SSDI (Social Security Disability Insurance) and SSI (Supplemental Security Income) are both programs managed by the Social Security Administration to help people with disabilities. Many people don’t differentiate between the two. While the medical eligibility is determined in the same way for both, they are two completely different programs.
SSDI (Social Security Disability Insurance) is funded through payroll taxes and is available to workers who are younger than 65 years old and have accumulated a minimum number of work credits. Recipients are considered insured because they have made payroll contributions in the form of FICA Social Security taxes. The monthly benefit amount is based on your work earnings record.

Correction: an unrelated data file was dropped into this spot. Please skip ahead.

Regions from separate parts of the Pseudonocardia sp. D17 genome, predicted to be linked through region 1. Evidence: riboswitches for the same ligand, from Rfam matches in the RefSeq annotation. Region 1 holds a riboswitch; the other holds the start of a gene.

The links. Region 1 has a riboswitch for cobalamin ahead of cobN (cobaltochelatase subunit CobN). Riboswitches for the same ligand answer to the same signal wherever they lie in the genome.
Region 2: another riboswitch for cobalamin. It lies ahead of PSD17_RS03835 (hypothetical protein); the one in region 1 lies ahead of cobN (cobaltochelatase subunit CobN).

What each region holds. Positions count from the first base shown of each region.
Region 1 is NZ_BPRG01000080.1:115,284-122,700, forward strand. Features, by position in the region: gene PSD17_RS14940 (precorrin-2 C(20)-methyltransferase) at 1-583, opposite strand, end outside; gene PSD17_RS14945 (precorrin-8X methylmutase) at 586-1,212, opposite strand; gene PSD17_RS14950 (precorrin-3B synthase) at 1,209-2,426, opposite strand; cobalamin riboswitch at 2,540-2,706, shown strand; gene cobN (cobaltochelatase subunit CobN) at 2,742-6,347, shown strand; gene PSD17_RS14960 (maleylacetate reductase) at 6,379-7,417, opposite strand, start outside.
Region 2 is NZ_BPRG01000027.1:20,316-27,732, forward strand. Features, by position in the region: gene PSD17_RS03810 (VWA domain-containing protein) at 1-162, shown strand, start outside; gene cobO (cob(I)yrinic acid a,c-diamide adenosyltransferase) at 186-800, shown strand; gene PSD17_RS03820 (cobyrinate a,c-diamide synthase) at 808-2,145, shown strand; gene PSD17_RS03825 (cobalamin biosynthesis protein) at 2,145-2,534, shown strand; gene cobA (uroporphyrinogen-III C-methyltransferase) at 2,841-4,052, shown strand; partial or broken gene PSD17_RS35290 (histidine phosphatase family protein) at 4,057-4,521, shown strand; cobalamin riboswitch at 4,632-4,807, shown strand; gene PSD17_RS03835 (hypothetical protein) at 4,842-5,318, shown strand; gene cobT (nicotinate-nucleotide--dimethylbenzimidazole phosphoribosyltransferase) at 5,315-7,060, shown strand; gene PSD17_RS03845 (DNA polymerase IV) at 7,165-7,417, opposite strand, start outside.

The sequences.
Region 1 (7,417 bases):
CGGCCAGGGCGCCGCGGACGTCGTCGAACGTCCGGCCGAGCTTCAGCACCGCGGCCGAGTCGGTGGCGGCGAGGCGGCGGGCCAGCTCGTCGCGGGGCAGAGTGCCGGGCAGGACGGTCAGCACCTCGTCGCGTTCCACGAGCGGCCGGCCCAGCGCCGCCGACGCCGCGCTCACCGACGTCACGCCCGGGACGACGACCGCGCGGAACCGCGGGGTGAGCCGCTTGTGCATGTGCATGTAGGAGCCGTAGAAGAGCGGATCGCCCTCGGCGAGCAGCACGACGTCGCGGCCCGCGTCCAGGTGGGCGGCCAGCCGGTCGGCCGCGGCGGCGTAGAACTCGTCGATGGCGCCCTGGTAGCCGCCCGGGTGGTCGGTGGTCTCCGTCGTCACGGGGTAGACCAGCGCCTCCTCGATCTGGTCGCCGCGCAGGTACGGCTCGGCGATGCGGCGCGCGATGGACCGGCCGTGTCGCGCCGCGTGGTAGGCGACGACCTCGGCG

SSI (Supplemental Security Income is a need-based program based on a person’s income and assets and is funded by general taxes. This program does not evaluate work history and is strictly based on financial need. To be eligible for SSI, you must have less than $2,000 in assets (or $3,000 for a married couple) and have a very limited income.